Often mistaken for butterflies these conspicuous colourful day flying moths are bright and easy to spot. They have a slow buzzing flight, and are quite attractive with their crimson and black colours.
Where to find them ?
We took to the hill behind Penmore House Self Catering on the Isle Mull to look for the colourful moths.
The whole hills side was a mass of colour, a carpet of wild flowers, and it wasn't long before our youngest researcher shouted out excitedly "I think I found one I think I found one" sure enough a six-spot Burnet was clinging up side down onto some Devil bit scabius, and then it was off, gone, Soon we were all finding them, they seemed to like sunny bare areas with Wild mountain Thyme or orchids.
The Six-spot Burnet and Transparent Burnet moths can be found on the North of Mull. The rarer Slender Scotch Burnet only occurs on Mull and Ulva.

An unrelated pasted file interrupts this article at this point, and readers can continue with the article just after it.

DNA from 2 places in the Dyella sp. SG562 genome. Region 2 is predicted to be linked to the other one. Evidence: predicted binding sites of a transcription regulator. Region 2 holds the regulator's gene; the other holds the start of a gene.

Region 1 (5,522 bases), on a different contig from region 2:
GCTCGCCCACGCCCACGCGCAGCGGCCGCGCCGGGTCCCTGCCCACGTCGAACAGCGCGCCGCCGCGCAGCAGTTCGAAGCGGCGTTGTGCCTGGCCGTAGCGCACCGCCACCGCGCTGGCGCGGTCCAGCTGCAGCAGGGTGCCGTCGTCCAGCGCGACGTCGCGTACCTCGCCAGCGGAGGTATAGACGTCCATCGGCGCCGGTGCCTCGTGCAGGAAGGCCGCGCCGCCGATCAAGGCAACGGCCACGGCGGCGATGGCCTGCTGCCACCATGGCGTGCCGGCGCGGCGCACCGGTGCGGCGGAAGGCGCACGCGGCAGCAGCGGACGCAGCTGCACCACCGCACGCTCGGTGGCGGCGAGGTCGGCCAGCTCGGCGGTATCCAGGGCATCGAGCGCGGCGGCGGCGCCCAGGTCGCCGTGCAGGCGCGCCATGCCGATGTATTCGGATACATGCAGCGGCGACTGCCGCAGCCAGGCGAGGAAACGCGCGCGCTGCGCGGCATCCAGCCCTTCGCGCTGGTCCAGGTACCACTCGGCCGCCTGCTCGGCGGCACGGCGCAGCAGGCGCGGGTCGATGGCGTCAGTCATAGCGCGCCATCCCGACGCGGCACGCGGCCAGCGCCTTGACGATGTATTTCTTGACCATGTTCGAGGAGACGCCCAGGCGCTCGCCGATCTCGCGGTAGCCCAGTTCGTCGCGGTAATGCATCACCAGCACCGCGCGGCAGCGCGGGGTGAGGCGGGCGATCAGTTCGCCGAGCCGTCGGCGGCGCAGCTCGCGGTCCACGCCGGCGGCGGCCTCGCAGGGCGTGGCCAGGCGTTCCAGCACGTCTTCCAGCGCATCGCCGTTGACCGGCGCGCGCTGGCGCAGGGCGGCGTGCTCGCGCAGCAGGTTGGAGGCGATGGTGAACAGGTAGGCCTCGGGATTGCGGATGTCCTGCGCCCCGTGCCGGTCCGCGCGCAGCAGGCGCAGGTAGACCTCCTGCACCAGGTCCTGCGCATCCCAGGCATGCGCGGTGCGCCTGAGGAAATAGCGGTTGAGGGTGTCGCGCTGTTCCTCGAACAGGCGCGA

Burnet moths are easily recognisable by their crimson dots or blotches on a black background. Species ID requires a carful look at the size and shape of the crimson dots and blotches.
The Six-spot Burnet can be see flying from mid June to late August on the isle of Mull, The Transparent Burnet flys from June to July.
The best places to find them are along the coast in sheltered glens on a bare South facing sunny bank without too much braken. Look out for Wild Thyme, and Birds-foot-trefoil, the caterpillars food.